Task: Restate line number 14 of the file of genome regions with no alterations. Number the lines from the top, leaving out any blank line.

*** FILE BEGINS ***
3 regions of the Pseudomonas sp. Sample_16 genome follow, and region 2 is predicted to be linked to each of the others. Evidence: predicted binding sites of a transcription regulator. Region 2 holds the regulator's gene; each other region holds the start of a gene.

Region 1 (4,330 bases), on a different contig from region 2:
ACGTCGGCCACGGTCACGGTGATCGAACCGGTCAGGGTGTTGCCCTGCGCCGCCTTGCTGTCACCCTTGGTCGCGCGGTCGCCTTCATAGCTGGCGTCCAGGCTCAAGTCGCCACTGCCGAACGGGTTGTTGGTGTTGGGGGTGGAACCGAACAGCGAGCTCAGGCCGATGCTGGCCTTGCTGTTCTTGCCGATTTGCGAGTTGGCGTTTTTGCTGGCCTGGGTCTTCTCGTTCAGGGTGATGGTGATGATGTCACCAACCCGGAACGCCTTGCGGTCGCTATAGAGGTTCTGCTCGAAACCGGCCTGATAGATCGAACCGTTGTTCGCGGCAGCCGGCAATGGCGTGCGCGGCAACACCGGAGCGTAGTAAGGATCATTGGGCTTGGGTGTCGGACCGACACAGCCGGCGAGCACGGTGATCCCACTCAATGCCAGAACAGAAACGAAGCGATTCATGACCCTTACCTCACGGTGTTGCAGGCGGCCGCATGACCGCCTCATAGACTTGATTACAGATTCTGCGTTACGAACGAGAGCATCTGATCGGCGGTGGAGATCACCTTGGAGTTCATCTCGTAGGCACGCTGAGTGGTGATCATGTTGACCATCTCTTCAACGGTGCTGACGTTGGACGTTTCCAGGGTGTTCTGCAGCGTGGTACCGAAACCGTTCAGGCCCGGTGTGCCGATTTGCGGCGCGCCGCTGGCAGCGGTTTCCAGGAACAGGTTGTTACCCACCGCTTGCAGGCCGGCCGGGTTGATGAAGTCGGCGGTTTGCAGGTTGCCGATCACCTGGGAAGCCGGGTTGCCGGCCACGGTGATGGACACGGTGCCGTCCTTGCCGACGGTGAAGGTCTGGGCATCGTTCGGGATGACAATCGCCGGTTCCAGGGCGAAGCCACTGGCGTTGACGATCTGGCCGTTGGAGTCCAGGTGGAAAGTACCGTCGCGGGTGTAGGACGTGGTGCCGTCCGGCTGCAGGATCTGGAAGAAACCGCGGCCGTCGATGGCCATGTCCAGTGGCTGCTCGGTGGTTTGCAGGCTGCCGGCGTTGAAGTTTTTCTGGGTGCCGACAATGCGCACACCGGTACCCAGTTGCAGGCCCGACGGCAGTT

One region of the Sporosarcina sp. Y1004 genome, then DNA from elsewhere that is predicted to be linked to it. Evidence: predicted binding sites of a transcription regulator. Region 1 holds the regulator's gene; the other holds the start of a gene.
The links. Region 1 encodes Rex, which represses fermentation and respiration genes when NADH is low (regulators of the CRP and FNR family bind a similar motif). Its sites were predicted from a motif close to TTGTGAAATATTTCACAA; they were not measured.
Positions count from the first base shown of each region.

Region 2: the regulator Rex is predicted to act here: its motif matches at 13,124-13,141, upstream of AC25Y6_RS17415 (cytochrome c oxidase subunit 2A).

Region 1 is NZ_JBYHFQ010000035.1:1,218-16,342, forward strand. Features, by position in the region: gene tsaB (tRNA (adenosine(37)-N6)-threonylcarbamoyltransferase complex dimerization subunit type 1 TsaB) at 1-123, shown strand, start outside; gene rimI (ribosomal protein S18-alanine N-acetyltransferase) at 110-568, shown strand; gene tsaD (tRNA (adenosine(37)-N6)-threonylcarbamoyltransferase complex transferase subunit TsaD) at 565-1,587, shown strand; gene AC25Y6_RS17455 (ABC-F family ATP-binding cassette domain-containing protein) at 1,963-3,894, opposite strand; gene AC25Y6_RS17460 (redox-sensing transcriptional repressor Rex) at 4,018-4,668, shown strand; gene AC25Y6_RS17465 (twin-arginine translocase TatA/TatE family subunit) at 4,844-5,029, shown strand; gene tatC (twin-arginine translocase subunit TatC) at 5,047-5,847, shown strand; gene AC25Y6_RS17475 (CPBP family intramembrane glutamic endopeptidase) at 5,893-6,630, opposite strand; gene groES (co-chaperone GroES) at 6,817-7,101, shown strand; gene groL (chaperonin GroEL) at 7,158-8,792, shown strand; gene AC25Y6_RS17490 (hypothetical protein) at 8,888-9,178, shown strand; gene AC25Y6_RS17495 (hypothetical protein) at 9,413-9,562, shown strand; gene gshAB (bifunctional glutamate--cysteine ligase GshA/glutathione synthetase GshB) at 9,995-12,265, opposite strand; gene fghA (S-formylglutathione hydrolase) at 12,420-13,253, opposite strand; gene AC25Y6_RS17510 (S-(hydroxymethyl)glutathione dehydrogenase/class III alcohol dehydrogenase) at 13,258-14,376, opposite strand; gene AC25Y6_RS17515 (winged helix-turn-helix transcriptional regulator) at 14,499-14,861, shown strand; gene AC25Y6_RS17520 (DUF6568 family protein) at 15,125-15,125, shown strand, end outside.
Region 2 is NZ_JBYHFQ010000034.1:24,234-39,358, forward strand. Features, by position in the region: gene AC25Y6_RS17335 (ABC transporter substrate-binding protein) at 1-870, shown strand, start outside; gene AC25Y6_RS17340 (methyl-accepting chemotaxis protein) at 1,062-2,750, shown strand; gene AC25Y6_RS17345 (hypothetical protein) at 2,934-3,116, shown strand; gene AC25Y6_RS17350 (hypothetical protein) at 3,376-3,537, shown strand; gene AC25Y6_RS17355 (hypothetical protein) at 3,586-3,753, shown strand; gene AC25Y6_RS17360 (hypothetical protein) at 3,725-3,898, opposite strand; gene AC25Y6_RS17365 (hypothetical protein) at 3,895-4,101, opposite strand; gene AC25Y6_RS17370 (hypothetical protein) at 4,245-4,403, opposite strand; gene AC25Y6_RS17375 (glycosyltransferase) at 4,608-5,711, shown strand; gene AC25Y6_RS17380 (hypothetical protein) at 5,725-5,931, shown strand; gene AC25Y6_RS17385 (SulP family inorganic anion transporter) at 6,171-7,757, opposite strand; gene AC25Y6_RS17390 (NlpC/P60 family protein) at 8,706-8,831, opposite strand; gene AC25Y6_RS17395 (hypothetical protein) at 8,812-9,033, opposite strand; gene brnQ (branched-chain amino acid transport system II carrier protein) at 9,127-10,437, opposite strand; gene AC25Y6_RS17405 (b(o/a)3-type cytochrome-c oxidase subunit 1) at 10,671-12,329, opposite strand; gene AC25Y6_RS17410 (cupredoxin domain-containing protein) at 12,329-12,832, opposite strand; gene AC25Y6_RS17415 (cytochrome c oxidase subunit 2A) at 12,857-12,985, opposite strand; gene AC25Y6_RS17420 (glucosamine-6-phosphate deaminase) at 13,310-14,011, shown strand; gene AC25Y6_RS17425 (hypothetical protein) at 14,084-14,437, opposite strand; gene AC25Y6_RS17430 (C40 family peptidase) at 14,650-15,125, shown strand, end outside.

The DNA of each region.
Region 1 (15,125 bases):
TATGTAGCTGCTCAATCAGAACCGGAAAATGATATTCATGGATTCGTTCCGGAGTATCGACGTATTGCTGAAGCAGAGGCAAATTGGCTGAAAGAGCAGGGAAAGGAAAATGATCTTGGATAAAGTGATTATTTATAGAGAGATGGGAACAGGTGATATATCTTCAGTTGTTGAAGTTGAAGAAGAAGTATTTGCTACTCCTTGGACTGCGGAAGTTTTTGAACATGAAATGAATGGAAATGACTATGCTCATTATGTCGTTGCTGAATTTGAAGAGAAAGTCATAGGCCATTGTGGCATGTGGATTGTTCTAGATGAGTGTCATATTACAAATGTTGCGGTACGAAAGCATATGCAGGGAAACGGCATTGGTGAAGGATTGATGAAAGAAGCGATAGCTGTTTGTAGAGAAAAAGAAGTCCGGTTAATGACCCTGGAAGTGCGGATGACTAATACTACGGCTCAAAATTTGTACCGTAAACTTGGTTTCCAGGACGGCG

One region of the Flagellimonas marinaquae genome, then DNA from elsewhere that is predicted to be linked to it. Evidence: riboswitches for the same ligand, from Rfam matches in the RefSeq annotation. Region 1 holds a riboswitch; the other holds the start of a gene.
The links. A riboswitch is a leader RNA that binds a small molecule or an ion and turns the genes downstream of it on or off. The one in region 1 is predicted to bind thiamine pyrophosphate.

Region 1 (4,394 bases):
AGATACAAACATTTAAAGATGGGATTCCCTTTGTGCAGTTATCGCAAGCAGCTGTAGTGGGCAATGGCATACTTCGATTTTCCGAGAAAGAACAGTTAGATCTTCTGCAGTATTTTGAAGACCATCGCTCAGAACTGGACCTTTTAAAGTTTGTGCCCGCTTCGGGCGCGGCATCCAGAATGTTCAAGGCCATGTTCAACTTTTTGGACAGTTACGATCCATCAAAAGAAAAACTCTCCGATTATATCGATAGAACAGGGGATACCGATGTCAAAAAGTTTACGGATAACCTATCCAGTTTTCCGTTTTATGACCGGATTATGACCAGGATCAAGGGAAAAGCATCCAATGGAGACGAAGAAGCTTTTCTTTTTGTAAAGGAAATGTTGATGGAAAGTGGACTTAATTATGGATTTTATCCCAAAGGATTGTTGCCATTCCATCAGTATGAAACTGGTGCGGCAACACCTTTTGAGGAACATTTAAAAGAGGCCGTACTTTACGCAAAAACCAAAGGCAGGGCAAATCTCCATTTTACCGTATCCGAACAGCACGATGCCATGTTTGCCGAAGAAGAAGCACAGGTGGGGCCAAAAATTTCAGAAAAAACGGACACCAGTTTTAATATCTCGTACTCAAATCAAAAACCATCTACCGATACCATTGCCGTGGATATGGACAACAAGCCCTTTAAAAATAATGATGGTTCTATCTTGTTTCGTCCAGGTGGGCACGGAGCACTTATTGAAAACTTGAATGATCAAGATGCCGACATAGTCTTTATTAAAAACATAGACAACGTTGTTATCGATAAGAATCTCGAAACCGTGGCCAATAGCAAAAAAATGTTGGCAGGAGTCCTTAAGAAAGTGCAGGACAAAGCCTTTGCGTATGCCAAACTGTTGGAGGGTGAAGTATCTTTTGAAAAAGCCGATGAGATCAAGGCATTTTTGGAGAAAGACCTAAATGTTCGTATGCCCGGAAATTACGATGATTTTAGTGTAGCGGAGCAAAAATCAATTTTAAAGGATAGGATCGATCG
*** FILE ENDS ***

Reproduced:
The links. A riboswitch is a leader RNA that binds a small molecule or an ion and turns the genes downstream of it on or off. The one in region 1 is predicted to bind thiamine pyrophosphate.